Seismic Shift in Store for Europe's Car Industry

An article in the Economist entitled Small Isn’t Beautiful examines the current state of the car industry particularly in Europe but with reference to North America and Asia as well. The article examines the over-capacity in the European car industry but what is really interesting is the analysis of longer term structural changes that the writer believes have been accelerated by the events of the last 12 months.

Light vehicle excess capacity is estimated by PriceWaterhouseCoopers to be somewhere in the region of 5 million units in Europe and nearly 4 million in the US, figures which could rise to 7 million in Europe by 2010 and over 4 million in the US where plants have been closed quicker due to GM’s descent into Chapter 11. In Europe’s fragmented car industry, every country protects its plants and producers, much like the way GM plays one government off against another to get state aid. Consequently, no car plants have been closed because of the credit crisis. In both markets, scrap schemes have temporarily boosted demand but mostly from private buyers of small fuel efficient cars. Company car buyers have stayed out of the market and the lease business has dropped dramatically due to a combination of low residual values and lack of finance. BMW for example has cut back its lease contracts by a third this year.

Europe is also facing a demographic shift. Credit Suisse is quoted as saying that by 2020 some 40% of new car buyers in developed markets will be over 60 compared to less than 30% today. Older buyers tend to favor smaller cars as they don’t need as much carrying capacity and the over 65’s drive 45% fewer miles than the average. So their cars last longer.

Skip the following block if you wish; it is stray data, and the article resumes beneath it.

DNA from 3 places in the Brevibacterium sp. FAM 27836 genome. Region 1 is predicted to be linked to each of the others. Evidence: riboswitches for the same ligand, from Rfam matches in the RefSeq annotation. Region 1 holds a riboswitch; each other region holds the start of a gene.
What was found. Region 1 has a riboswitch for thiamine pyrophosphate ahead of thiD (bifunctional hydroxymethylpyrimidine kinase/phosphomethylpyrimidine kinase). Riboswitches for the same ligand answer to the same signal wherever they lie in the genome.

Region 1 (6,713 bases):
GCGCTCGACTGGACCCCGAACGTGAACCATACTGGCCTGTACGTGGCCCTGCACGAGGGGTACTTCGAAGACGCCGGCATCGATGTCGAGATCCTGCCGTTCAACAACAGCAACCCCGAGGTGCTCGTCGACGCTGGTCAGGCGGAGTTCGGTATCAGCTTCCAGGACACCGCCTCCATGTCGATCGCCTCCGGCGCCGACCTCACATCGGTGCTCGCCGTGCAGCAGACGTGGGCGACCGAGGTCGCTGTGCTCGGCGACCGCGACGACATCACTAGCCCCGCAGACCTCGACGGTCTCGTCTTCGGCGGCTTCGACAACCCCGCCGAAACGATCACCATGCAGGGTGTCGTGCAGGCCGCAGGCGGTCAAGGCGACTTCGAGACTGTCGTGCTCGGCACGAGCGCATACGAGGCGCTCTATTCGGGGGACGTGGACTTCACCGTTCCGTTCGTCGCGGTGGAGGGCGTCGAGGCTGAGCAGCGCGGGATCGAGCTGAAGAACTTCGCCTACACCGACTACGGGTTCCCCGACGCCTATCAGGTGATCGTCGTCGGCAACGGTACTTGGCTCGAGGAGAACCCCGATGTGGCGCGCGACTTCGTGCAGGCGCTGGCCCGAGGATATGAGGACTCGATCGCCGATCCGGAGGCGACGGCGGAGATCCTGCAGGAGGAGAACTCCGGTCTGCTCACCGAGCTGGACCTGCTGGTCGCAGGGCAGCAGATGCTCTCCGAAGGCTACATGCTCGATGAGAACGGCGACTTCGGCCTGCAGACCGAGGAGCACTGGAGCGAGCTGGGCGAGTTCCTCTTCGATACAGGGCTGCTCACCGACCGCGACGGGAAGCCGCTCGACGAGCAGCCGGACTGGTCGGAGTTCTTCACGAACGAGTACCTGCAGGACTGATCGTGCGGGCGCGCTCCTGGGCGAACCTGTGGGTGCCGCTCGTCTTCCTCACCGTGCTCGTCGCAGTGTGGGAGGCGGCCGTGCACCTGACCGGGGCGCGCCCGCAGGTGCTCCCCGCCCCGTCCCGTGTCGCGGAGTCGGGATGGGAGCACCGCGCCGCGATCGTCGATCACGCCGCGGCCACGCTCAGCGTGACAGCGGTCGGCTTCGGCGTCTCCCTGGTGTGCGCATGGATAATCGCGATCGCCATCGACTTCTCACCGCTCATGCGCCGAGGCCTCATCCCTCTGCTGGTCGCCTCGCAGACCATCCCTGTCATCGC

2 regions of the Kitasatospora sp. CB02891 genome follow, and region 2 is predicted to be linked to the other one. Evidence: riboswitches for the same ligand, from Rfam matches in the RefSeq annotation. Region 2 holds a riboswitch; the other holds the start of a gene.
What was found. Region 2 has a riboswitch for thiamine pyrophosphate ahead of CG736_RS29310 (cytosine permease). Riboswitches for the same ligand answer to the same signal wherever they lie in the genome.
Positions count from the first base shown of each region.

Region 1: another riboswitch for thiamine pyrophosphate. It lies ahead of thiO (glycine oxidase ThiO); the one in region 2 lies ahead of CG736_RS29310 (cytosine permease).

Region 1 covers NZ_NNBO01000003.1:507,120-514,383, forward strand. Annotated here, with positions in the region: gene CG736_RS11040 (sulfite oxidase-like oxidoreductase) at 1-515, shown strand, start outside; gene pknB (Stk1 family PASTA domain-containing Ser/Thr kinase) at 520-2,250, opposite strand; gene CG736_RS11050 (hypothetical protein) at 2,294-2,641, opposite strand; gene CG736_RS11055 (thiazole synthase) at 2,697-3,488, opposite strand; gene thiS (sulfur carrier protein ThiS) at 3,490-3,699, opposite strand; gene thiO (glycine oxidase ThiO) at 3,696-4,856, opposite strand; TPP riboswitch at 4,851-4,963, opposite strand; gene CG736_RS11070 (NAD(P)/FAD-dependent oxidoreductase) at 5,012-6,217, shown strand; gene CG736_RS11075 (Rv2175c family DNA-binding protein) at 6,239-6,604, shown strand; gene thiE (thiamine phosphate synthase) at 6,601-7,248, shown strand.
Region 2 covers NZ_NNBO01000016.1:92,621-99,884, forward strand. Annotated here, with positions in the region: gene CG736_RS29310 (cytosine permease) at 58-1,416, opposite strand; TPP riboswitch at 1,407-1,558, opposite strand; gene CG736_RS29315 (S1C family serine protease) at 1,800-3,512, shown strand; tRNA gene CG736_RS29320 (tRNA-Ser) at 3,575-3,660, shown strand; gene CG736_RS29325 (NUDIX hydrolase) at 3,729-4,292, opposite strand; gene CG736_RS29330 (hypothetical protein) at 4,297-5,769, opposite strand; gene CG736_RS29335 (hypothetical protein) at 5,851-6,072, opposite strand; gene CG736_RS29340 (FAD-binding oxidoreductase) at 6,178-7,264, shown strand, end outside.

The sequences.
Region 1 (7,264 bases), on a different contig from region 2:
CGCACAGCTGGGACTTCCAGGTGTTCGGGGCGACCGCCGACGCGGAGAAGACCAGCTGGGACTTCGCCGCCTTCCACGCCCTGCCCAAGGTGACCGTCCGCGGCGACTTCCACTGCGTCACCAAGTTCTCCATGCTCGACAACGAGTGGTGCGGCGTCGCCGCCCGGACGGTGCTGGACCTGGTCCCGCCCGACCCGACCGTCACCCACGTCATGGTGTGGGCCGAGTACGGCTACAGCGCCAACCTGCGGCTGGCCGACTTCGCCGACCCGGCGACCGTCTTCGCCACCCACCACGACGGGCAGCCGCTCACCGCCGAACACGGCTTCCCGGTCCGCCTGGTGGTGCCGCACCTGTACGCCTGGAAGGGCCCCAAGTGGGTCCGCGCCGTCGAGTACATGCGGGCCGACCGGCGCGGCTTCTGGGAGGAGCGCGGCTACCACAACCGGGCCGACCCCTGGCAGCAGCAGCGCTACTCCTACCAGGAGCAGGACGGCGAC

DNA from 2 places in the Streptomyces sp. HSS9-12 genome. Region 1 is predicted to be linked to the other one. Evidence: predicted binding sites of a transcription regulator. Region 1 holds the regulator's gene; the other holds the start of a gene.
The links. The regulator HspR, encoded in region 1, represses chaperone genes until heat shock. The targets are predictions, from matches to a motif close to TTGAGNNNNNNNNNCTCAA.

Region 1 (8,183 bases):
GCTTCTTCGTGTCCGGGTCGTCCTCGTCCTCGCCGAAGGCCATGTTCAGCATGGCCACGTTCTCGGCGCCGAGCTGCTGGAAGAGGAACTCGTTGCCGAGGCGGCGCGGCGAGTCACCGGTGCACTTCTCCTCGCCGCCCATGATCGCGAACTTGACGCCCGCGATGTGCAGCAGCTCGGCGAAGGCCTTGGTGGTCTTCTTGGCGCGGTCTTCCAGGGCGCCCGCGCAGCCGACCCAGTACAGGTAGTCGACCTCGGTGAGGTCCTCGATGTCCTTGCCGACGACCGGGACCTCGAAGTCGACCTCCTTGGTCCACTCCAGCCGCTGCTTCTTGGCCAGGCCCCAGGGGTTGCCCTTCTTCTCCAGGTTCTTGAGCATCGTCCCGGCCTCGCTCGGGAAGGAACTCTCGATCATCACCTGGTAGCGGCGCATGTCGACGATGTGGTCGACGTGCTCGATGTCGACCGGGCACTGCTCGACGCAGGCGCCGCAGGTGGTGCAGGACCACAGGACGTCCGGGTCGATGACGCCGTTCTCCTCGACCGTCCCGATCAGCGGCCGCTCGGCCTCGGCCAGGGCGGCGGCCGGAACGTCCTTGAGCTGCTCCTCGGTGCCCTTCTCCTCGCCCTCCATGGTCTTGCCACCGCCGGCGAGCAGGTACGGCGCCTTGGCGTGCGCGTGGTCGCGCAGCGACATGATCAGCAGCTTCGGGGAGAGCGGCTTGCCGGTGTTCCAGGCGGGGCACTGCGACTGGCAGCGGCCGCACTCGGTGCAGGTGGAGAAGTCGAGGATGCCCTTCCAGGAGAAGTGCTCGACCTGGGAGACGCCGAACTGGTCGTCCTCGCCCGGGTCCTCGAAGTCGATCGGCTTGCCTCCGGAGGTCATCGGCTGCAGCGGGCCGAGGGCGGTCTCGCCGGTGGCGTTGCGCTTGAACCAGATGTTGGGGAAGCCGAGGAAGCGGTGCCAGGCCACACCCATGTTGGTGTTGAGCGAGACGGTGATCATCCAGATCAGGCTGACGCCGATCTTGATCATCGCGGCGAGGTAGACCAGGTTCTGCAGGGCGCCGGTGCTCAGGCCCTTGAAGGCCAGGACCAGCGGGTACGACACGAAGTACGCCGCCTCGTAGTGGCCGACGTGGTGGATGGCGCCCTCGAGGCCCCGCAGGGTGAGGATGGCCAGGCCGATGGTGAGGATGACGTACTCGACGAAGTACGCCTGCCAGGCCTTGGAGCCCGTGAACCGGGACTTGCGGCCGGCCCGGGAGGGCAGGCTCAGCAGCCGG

The third change is a gradual increase in legislation around emission standards which will force the average car to be lighter in order to achieve improved mileage and lower CO2 emissions.

For the steel and related metals industries that supply to automotive the drop in volumes has been as bad as the decrease in car size. For the automotive manufacturers the profit is in the large vehicles. The article illustrates the point by explaining that the fixed costs of producing a sub compact Fiat 500 are about the same as a SUV 7 seat Audi Q7. The variable costs (labor, materials etc) are maybe $15,000 more for the Q7, but the Fiat sells for $15,000 and the Audi sells for $60,000. The same is true of metal content. A Fiat 500 has a curb weight of about 2,400 lbs, the Q7 over 5,100 lbs. Much of that difference is metallic in nature, steel, aluminum, even copper etc. If the car industry is making fewer cars and those cars are on average smaller and lighter, longer term both car manufacturers profits and metal demand will suffer.

This will also pose a challenge for manufacturers trying to return to profitability. The manufacturers approaches vary. GM is quoted as saying the answer is not to load cheaper cars with unnecessary technology. Ford on the other hand believes you should load small cars up to as high a spec as possible to make them feel more luxurious. Which approach is right remains to be seen but for the time being, Ford is finding half the sales of its smallest car, the Fiesta, are in the top of the range, and it is proving both profitable and popular. But how will luxury brands like BMW and Mercedes cope? There will be a limit to how far you can downsize your range before you cease to be perceived as a luxury brand. If the car industry really does go through the changes outlined in the article the ramifications will be felt far beyond the car makers themselves. Steel and aluminum suppliers in Europe will also have to downsize or find new markets for the capacity that has been installed in the belief that big was beautiful.

–Stuart Burns

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